All of them, those in power, and those who want the power, would pamper us, if we agreed to overlook their crookedness by wilfully restricting our activities.
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The Church of Scientology, despite shrinking membership, still wields power in Sacramento — openly through its church and missions, and not-so-openly through other organizations.
Some buildings — a church on 15th Street near Memorial Auditorium and branch missions in Carmichael and Davis — are obviously part of Scientology.
Other holdings, including a shopping center called Fulton Square that the church bought through another business entity, are less conspicuous.
The Flag Service Organization Inc., a Florida branch of Scientology, bought the $1.5 million center on Fulton Avenue at Hurley Way through a group called Palm Desert Investors in 1979, according to John Nelson, once an official in the inner circle of Scientology.
Ironically, even local church members didn't know until recently that the church bought Fulton Square. The center houses a post office branch, a tax preparation firm and restaurants.
Owning the center is perfectly legal. But, according to longstanding policy, the church has always liked to conceal its investments because it fears publicity, Nelson said.
The money to buy Fulton Square came from the sale of a home in La Quinta, Riverside County that was once the secret residence of Scientology founder L. Ron Hubbard, said Nelson. When it became public knowledge that Hubbard lived in La Quinta, the home was sold. Church officials used some of the proceeds to invest in Sacramento real estate, he said.
The Flag Service Org — as the powerful investment arm of the church is known — bought Fulton Square through the George Hoag family of Southern California.
"It was a good way to do some freewheeling investment," said Nelson of the Fulton Square deal.
George Hoag, a Realtor, arranged one other large investment for the church — its desert property at Gilman Hot Springs, where a $565,000 clipper ship is located, said Richard J. Hoag, his son.
Richard Hoag, a Santa Monica attorney, said Palm Desert Investors was not a "front" set up to buy Fulton Square. Hoag said he and his father set up Palm Desert Investors and bought Fulton Square as an investment property. The church, he said, had nothing to do with it until buying it from them in 1982. Richard Hoag's company, RSJ Development, now manages Fulton Square.
"None of these people have anything to hide. I have submitted 100 deals to the church," and most have been refused, he said.
But the Flag Service Org has not yet been registered as the owner with the county recorder. Richard Hoag explained the church has had trouble working out a lease arrangement with the family that owns the land, so its name has not yet been recorded. The church owns the buildings, but not the land.
The Flag Service Org has many other investments — such as another shopping center in South San Francisco, and a major interest in an Oklahoma oil and gas exploration firm, said Richard Hoag.
The Flag Service Org, only one branch of the church, claims in an internal financial statement that it has more than $40 million in gross assets, including real estate holdings in California and Florida. Some of this capital is invested in precious metals.
Scientology or its members are also involved in other Sacramento groups.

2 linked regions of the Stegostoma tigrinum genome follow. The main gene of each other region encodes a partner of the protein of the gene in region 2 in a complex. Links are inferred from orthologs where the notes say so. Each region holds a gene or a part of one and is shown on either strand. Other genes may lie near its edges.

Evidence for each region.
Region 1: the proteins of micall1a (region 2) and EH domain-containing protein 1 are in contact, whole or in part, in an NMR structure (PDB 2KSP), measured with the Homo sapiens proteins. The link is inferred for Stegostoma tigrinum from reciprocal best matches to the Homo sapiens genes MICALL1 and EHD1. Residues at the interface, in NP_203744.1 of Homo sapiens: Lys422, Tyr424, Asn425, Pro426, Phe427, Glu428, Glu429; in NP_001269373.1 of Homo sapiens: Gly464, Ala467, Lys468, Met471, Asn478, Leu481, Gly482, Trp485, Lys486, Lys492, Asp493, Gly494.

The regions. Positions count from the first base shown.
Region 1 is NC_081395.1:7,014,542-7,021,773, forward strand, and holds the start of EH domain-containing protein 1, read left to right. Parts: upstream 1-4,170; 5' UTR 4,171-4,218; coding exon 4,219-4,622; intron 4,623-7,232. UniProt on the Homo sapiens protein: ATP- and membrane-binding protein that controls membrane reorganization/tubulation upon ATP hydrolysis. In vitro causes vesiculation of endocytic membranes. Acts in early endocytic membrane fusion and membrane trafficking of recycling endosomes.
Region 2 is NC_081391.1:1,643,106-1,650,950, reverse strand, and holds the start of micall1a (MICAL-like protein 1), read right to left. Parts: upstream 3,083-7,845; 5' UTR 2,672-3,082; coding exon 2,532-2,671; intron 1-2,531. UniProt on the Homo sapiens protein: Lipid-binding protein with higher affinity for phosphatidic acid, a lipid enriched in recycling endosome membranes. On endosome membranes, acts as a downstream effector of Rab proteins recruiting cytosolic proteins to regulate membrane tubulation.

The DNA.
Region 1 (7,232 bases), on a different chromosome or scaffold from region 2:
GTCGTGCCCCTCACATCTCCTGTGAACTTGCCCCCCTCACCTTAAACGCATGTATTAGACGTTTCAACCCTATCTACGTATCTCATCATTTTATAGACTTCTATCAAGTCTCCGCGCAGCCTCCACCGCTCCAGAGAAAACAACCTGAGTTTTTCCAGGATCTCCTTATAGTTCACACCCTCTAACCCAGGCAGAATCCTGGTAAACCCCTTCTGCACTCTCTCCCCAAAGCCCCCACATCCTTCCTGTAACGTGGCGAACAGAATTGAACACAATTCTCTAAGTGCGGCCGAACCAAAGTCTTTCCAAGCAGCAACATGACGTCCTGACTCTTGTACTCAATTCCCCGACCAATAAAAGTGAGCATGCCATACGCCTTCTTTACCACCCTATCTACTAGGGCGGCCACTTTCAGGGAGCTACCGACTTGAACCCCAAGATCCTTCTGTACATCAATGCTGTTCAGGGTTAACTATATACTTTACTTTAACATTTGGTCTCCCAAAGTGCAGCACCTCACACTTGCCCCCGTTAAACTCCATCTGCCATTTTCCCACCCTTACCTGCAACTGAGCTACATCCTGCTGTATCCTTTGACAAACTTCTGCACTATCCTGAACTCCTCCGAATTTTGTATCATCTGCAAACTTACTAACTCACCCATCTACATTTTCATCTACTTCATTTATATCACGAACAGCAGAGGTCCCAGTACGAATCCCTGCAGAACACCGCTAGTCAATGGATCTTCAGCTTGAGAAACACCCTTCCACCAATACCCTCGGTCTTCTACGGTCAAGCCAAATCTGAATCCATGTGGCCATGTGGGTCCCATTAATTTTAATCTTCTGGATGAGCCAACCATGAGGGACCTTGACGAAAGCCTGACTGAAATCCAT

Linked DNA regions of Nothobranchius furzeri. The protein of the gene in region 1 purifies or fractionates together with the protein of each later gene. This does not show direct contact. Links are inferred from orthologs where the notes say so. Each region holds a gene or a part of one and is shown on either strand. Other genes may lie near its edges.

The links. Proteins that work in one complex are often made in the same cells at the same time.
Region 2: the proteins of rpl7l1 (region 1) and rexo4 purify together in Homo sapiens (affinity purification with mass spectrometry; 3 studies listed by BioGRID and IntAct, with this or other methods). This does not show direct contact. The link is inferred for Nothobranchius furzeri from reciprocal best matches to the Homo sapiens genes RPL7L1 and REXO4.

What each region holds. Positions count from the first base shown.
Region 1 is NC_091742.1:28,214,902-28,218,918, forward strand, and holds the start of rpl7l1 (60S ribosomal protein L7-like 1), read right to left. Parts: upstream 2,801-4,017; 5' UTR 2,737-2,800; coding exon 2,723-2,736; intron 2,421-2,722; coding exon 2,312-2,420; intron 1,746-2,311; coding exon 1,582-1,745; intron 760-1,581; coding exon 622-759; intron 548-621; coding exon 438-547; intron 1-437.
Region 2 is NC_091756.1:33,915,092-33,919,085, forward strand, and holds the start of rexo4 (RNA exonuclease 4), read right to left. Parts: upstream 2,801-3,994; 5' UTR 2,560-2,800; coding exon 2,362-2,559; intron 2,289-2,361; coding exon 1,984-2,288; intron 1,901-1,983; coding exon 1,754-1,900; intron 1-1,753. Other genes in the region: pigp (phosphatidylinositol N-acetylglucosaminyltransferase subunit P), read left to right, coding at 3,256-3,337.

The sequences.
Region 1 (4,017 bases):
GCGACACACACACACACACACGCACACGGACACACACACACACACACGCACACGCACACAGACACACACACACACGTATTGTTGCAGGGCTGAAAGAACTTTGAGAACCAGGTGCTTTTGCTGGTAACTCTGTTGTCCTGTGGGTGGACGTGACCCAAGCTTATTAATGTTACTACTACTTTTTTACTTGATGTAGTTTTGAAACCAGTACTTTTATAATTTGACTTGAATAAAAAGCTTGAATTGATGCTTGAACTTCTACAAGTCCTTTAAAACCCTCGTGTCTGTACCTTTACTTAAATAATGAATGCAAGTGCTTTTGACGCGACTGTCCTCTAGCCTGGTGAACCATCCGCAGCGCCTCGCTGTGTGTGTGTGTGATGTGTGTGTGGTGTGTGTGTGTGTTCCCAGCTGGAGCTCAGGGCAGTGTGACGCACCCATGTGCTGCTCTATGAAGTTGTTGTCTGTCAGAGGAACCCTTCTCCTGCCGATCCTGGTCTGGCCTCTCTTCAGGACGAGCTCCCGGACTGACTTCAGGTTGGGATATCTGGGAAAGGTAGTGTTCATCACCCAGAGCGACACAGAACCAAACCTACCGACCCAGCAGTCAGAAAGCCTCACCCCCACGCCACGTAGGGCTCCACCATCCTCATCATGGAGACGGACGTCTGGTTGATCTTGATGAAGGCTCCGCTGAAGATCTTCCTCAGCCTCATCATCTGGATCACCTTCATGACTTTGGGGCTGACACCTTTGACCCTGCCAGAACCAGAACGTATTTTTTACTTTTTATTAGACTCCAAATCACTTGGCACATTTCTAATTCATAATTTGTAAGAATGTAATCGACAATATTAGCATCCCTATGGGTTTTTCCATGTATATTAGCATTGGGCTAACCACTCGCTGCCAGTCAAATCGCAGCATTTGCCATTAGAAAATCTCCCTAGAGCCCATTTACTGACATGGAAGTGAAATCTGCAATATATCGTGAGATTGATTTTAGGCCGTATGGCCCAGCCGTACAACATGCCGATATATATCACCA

* The Citizen's Commission on Human Rights, a patients' rights group that deals with psychiatric issues, is "tied" to Scientology, said church spokeswoman Kathy Gorgon. Repeated calls to the commission were not returned.
* Applied Scholastics, which tutors children and adults in basic study skills, is affiliated with the church, said Gorgon. A local spokeswoman, however, denies being associated with Scientology.
* The Delphian School on Northrop Avenue, advertises that it uses 'the methods developed by L Ron Hubbard," but school director Vicki Walker said it is not connected in any way with Scientology. The state-accredited, "back-to-basics," elementary-level school has 40 students, up from 30 last year, said Walker.
* Detox of Sacramento, a company on J Street that purifies toxic poisons from people by sweating them out of their systems has "no legal or financial connection with Scientology," according to administrative director Keith Miller.
Miller said he is a Scientologist; some workers are also members of the church and they use methods developed by Hubbard.
Miller said Detox uses a therapeutic sauna, balanced with an intake of vitamins and minerals to remove poisons such as PCBs from people contaminated with toxins.
"We use Hubbard's techniques because we've found it is the only one that works," said Miller. Customers receive a treatment every day for 18 days. Cost of the service averages $2,000, he said.
Applied Scholastics and the Citizen's Commission were controlled by the church when he was a member, said Ken Wagner. Wagner was involved with fund raising for the Assocation of Scientologists for Reform, the church umbrella group that ran the commission.
Wagner said they were instructed "not to let anyone know" that the commission was connected with Scientology. But, he said, "They aligned our goals with those that exist in society. These groups have good goals. We were real dedicated."
[Pictures / Caption: The Church of Scientology continues to maintain properties in Sacramento. At top is the Sacramento office at 825 15th St. near Memorial Auditorium. Center, in a building at 6720 Fair Oaks Blvd., the Carmichael Scientology office occupies the first floor. Bottom, the church owns Fulton Square shopping center on Fulton Avenue, where the U.S. Postal Service rents space.]